Posted by: Bruce | December 28, 2016

The wonders of me – mirror, mirror on the wall.

A month or two back, at a moment in time upon which I’d rather not dwell, life took myself and son into a shop known for, amongst many things, office products and stationery. The objective was earphones for my son (essential), a notebook and fountain pen ink for myself (not essential, I just like stationery). We parted ways.

images-1I’d envisioned a notebook with alphabetical indexing and started looking. Around twenty seconds into the search a young lady offered assistance. Her product knowledge took us a few aisles away to a solitary notebook which didn’t really hit the spot, though an alternative caught my eye. My son returned, his mission complete and ready to go. The assistant still with me and happily chatting. I liked her.

A few minutes were all I needed but now my sons’ departure clock was ticking. As I checked the other book, a word, amongst those being delivered from the outset, ripped my eyes back to her.

Elders. Did she say elders? She liked to help her elders, always brought up to respect her elders, has two teenage kids about my sons’ age she tells to respect their elders? Who was she talking to? I looked, my head doing a Linda Blair in the Exorcist.

As the world muted and shrunk to this moment, I looked carefully at her face and figured her to be in her late thirties; maybe, just maybe early forties. Older than I first thought, but that didn’t help me, only made it worse. I was a bit of a late starter in the father arena  but tagged as an elder? My pulse surely was audible. My hair hurt.

Turning to look at my son, confirmation that ‘elders’ had indeed been used was in his face. He must have made a quick assessment because, including himself in the conversation, he called me Dad.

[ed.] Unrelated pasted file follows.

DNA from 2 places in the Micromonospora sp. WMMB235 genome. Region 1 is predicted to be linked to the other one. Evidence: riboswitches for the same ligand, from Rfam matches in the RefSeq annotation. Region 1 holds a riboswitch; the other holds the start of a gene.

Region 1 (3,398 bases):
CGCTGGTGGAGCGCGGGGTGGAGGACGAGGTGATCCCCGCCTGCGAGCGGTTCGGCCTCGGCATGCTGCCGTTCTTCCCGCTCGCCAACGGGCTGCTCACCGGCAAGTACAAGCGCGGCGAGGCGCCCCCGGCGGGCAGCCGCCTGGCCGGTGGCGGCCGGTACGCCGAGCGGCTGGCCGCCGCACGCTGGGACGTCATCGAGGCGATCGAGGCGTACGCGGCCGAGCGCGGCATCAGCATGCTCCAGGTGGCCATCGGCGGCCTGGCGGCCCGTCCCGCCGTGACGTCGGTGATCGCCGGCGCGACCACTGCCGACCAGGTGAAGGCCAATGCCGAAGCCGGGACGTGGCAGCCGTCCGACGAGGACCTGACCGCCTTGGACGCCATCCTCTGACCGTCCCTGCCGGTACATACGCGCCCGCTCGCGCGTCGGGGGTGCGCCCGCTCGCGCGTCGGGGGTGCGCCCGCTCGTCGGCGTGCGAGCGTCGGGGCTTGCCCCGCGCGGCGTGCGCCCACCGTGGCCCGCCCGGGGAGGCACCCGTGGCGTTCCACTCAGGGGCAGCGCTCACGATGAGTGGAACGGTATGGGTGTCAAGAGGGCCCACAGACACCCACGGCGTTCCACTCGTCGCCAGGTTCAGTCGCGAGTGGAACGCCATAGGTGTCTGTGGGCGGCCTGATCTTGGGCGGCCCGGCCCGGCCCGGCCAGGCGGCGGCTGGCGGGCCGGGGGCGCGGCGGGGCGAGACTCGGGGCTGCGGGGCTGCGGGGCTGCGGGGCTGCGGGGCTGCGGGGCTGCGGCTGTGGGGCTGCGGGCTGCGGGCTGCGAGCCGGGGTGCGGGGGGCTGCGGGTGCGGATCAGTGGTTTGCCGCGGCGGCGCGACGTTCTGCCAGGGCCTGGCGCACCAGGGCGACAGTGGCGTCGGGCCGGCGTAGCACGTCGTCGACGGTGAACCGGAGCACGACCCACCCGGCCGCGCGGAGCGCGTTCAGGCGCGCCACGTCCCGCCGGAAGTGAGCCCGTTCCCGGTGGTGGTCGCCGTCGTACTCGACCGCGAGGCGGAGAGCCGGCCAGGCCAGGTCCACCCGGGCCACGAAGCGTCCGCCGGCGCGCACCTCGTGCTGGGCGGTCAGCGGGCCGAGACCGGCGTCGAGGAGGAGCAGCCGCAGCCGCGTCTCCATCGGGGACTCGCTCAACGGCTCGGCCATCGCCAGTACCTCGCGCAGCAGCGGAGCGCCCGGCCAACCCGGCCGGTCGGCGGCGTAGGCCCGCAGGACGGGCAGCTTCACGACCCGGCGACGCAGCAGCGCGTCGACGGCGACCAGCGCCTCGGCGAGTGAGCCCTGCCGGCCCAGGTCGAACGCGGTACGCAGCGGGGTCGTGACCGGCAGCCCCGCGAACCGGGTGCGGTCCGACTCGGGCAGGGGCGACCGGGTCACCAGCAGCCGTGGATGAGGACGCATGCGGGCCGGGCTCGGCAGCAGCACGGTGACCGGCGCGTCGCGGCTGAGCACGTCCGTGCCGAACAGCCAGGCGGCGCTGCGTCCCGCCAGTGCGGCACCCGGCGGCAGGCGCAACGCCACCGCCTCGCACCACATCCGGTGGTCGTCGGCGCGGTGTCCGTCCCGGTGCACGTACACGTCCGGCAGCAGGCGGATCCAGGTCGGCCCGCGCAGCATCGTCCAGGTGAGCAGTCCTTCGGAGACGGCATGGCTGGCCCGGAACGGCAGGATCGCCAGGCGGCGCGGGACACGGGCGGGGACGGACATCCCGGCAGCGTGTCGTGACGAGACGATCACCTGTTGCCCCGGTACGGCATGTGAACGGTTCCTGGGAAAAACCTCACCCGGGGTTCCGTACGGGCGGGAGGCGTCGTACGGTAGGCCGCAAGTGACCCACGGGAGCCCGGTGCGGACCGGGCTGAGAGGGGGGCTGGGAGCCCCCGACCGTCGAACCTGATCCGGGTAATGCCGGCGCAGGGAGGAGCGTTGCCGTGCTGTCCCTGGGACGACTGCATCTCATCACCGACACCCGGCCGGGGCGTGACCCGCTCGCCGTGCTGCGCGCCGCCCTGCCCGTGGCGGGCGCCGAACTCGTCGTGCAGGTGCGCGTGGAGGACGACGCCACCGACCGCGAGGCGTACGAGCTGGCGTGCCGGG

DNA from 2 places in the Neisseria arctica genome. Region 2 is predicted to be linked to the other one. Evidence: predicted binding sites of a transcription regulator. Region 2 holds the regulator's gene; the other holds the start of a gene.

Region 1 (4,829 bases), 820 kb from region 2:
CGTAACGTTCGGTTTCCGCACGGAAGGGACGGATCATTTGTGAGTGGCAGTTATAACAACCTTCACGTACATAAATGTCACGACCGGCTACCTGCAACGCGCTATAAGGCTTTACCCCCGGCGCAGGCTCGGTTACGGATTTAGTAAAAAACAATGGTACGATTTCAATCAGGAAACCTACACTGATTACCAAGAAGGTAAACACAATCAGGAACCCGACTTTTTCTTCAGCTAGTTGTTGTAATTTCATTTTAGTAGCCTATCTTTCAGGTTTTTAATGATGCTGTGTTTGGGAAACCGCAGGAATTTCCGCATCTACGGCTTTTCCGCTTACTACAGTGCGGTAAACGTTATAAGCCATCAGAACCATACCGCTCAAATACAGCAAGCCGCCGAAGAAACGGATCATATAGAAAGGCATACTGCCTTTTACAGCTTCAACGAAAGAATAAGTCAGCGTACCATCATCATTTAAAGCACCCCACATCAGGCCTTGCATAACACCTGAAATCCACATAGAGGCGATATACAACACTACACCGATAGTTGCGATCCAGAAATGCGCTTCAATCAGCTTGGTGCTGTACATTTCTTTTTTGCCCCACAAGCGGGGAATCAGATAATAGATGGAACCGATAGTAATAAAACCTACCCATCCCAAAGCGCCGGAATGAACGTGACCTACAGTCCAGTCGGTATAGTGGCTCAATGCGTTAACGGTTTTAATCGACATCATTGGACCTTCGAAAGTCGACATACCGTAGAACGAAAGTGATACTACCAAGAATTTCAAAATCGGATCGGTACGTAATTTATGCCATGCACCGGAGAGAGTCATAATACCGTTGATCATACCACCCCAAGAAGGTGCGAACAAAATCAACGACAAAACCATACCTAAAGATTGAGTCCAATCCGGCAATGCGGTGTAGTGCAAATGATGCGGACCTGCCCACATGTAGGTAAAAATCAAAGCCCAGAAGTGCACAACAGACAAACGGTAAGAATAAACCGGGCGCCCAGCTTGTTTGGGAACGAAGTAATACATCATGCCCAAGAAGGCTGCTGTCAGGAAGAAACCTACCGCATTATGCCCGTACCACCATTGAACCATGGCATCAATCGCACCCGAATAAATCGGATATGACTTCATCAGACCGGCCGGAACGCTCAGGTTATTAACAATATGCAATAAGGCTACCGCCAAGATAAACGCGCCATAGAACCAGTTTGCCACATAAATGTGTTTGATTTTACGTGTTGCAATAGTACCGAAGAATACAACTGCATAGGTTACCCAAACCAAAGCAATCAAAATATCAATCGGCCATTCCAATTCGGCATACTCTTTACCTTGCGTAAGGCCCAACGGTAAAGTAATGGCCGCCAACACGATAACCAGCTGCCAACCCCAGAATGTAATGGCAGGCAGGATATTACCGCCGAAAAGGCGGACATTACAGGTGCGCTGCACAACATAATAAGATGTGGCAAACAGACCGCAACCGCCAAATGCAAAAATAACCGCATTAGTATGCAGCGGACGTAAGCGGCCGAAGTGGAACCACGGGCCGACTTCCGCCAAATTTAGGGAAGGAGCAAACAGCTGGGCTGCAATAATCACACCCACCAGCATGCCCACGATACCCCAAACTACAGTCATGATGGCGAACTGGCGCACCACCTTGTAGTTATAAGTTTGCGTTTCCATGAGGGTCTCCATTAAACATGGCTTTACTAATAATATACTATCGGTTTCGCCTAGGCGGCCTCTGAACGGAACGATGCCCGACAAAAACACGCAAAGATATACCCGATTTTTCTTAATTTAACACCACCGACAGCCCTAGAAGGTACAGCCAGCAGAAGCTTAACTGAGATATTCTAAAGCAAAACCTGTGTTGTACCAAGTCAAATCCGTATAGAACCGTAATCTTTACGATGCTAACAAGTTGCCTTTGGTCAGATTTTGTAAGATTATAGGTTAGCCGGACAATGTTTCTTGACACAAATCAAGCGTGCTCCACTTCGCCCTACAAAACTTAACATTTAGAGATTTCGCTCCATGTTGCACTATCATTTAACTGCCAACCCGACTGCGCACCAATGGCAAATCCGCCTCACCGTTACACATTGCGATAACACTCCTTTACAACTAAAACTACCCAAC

The topic of elders ceased in an awkward, but pretend not, manner and shortly she left to help others. I thanked her and felt a little sympathy for her. Unintentionally she had realised the taste of her foot. I was not his grandfather.

Being considered an elder threw me a little. No, stuff it, a lot. My ego made sure of that as fast as possible. I thought of things to say to her, to show I’m not old, not elder material. Things like………

Didn’t she realise that I suffer from a rare hair condition known as “Jet black to grey in just one day” triggered by kids? I’m not old enough for an age pension, I don’t use a walking stick, I’ve still got a head of hair and most of my teeth (I was asked that once, a fine memory). I don’t have ‘long johns’ sticking out the bottom of my pants. I don’t wear braces to keep up giant pants to cover the long johns. No giant Y-fronts for me either, no sir-eeeeeee. I still manage a few push-ups and plank for a minute or two to keep in shape. Didn’t you quickly help me because I looked okay in  an older guy kind of way? (The forever male in me never seems to quit). You thought I might get lost in the store or fall asleep in the office chair section? Don’t you see, I’m not sporting a walking frame or shuffling in slippers or clip clopping in sandals with walk socks to the knees? I can still ride a motor bike and click a new tab! Nooooooooooo.

downloadDoes any of this matter? No. Yes.

And so I wondered. Is it true? Is this the end of the line as a male? Can I face the mirror again?

An elder, I said to my son. I’ve been called an elder. Let’s go home.

Word for today;      Elder – not yet.

More to come;     same blog time, same blog channel.


  1. The first time someone gave me a seat on a crowded tram, I knew. I knew why youth was wasted on the young. Great post, Bruce, gave me a chuckle. Kind of cathartic, isn’t it? Ive written about mirrors, orthopaedic shoes and crackling knee caps. My last grandchild is starting school next year. I envy you your journey. As long as you’re needed, you’re not an elder.

    Liked by 1 person

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